There are only 2 full days left before January 1st, 2010 and we all know what that means. It’s new year’s resolution time, the time of year when everyone makes promises to themselves to start working out, eating better and losing weight. For the past 5 years, I haven’t needed to make that resolution because I was already doing all those things. But I slipped a little in 2009 and stopped working out and put on a few pounds that I’d like to get rid of. I’ve been looking for a few gadgets to help me with my goals and the first one I’ve tested is the Omron Full Body Sensor Body Composition Monitor and Scale (model HBF-516B). Wow, that’s a mouth full!
The Omron scale is similar in size to the generic scale that I purchased from Walmart a few years ago. The similarity ends there though as the Omron can measure more than just your body weight. It uses bioelectrical impedance to estimate these fitness indicators:
Body fat percentage
Body mass index (BMI)
Muscles, blood, bones, and body tissues with high water content conduct electricity easily, while body fat does not. The scale sends a very weak electrical current of 50 kHz and less than 500 μA through your body from your hands to your feet to determine the amount of water in each tissue. You can’t feel this current at all.
The scale is mainly constructed of plastic except for the four electrodes on the base that you stand on, and the metal handles for the display unit.
The scale has four stand off feet with a rubber pad in the center to keep the scale from sliding around on the floor. The battery compartment is located on the back of the device. Four AA batteries are included with the unit and should provide power for up to 1 year of typical use (4 uses a day).
The handheld display unit is connected to the scale by a coiled cord that stores under the display unit when it is not being used. The display unit is used to perform all the measurements except a regular body weight measurement. If all you want to use this scale for is to display your weight, then you could leave the display unit snapped into the base. What fun would that be though?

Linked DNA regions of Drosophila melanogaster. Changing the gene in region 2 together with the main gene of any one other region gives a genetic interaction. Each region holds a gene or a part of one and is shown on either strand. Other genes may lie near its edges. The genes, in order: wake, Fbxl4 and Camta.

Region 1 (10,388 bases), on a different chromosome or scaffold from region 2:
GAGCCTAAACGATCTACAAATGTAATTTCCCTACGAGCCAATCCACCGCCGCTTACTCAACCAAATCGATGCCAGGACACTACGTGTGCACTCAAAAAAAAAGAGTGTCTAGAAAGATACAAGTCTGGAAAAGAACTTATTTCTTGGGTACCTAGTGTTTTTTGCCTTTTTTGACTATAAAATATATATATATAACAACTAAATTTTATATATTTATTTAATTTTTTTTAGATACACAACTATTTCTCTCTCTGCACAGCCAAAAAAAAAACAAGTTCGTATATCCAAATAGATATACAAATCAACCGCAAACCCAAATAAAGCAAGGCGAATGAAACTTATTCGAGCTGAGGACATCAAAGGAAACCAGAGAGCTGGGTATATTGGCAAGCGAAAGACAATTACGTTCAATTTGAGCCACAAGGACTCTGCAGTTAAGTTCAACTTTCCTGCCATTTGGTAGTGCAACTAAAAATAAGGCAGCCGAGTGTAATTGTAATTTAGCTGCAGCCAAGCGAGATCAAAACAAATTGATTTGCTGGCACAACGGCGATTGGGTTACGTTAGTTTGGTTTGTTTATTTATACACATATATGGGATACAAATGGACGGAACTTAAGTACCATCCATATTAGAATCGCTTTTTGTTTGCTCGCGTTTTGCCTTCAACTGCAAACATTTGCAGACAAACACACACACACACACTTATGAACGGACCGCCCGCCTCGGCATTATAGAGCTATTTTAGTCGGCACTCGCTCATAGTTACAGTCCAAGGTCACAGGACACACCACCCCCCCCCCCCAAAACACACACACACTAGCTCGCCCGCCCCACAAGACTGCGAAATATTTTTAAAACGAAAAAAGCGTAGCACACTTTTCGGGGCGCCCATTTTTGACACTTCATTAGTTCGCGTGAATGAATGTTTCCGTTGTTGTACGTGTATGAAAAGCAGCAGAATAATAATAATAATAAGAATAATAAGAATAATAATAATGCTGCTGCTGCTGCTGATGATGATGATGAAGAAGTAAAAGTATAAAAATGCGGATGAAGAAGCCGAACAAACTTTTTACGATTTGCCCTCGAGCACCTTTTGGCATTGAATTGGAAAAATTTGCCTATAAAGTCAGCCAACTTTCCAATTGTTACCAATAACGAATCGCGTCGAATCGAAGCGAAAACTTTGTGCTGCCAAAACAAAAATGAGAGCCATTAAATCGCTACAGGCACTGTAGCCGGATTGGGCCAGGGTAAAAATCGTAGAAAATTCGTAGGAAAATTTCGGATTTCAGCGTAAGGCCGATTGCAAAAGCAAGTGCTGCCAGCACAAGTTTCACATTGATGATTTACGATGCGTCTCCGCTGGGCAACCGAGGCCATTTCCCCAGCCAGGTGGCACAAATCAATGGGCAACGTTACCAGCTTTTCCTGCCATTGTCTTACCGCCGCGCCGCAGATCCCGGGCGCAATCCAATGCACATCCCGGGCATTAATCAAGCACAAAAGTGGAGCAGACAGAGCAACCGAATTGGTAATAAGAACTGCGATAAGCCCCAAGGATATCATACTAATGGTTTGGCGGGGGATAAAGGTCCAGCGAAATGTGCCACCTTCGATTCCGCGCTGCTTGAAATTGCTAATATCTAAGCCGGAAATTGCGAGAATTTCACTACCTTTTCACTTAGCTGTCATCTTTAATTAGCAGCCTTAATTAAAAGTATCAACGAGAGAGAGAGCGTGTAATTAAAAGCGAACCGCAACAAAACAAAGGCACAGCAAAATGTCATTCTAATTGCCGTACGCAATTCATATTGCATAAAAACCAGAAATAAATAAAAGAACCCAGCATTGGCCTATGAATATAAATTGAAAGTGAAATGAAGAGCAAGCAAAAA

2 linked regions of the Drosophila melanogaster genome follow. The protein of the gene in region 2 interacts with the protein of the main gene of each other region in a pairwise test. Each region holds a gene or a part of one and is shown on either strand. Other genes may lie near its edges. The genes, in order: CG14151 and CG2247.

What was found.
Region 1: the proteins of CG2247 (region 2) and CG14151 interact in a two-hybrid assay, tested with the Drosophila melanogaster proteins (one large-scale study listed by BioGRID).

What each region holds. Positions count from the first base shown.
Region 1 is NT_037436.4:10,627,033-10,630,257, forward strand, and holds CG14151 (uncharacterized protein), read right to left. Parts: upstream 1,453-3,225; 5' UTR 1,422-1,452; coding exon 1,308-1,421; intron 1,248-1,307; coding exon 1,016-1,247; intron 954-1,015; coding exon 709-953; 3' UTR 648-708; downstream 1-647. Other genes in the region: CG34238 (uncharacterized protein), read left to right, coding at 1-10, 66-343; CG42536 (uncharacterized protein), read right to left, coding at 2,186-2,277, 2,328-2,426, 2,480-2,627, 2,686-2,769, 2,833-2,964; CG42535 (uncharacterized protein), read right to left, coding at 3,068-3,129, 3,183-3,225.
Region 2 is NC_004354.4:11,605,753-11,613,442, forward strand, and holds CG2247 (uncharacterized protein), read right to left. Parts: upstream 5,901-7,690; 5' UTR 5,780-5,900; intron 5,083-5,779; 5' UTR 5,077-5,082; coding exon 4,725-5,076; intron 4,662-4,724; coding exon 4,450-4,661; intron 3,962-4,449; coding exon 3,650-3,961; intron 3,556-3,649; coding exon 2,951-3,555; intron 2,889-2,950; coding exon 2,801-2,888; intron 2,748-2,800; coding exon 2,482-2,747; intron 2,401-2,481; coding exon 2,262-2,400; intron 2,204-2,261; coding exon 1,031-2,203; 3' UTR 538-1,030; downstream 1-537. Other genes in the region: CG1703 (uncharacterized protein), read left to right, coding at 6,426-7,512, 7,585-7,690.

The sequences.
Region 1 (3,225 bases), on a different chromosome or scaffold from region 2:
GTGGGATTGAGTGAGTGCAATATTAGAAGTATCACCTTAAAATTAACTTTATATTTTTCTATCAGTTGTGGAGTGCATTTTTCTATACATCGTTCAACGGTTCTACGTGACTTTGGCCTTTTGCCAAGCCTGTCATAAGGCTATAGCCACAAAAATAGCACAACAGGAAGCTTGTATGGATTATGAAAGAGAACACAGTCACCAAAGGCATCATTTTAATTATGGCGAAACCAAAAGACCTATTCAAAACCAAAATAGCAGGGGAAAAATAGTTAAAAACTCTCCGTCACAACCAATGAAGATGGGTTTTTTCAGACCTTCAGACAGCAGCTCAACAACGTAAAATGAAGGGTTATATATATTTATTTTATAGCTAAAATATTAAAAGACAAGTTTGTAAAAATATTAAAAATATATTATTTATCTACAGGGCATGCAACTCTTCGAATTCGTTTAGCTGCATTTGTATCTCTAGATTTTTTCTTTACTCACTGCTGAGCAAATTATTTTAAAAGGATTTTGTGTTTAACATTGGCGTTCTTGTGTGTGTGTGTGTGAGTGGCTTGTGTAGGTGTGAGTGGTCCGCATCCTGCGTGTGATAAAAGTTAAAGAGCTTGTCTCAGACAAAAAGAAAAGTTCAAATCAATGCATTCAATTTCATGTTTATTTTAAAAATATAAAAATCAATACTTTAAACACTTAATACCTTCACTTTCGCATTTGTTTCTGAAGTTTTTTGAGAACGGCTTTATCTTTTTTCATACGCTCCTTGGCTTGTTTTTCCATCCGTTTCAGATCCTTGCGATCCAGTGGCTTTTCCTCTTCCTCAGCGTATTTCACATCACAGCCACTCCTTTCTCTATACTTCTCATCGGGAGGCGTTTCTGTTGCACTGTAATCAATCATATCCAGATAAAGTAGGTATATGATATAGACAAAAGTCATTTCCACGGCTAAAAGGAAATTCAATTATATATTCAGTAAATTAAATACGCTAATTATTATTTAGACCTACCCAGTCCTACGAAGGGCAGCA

Before you start using the scale, you need to enter your profile info. This is done by using the buttons on the display unit. After the date, time, your weight, age and height have been recorded and stored as a profile (you can store up to 4 profiles), you’re ready to see the good (or bad) news about your body. Click the image above for a larger view of the display unit.
Using the Omron Full Body Sensor is very easy. You just kick off your socks, press the power button on the front edge with your toe, wait for the display to show 0.0 lbs, grab the display unit in both hands, press the number for your stored profile and step on to the base so that your heels and pads of your feet are touching the electrodes. After a few seconds, your body weight will be displayed. The weight will blink two times to let you know that the other measurements will be taken. At this point, you raise your arms straight out in front of you at a 90 degree angle to your body and wait a few seconds for the measurements to be recorded.
You can then use the buttons on the display unit to view the different measurements. Some of the buttons can be pressed twice to toggle between two measurements. The display unit has two LCD displays. The smaller one shows history, so that you can see low and high measurements as well as measurements from the previous day, 7 days, 30 days, 90 days and even 180 days ago. If you didn’t weigh yourself on those exact days, the recorded measurements for the next closest day will be shown.
Graphs in the instruction manual show where you should be for the various measurements based on your age.
I like being able to see changes in my body fat and skeletal muscle measurements as I work out. That is a motivator for me. I also like that it tells me my body age is 11yrs younger than I currently am The only feature missing on this scale is a way to download the data to a computer (or better yet, my iPhone). But as is, the Omron Full Body Sensor Scale is going to be a tool to help me keep my new year’s resolution for 2010.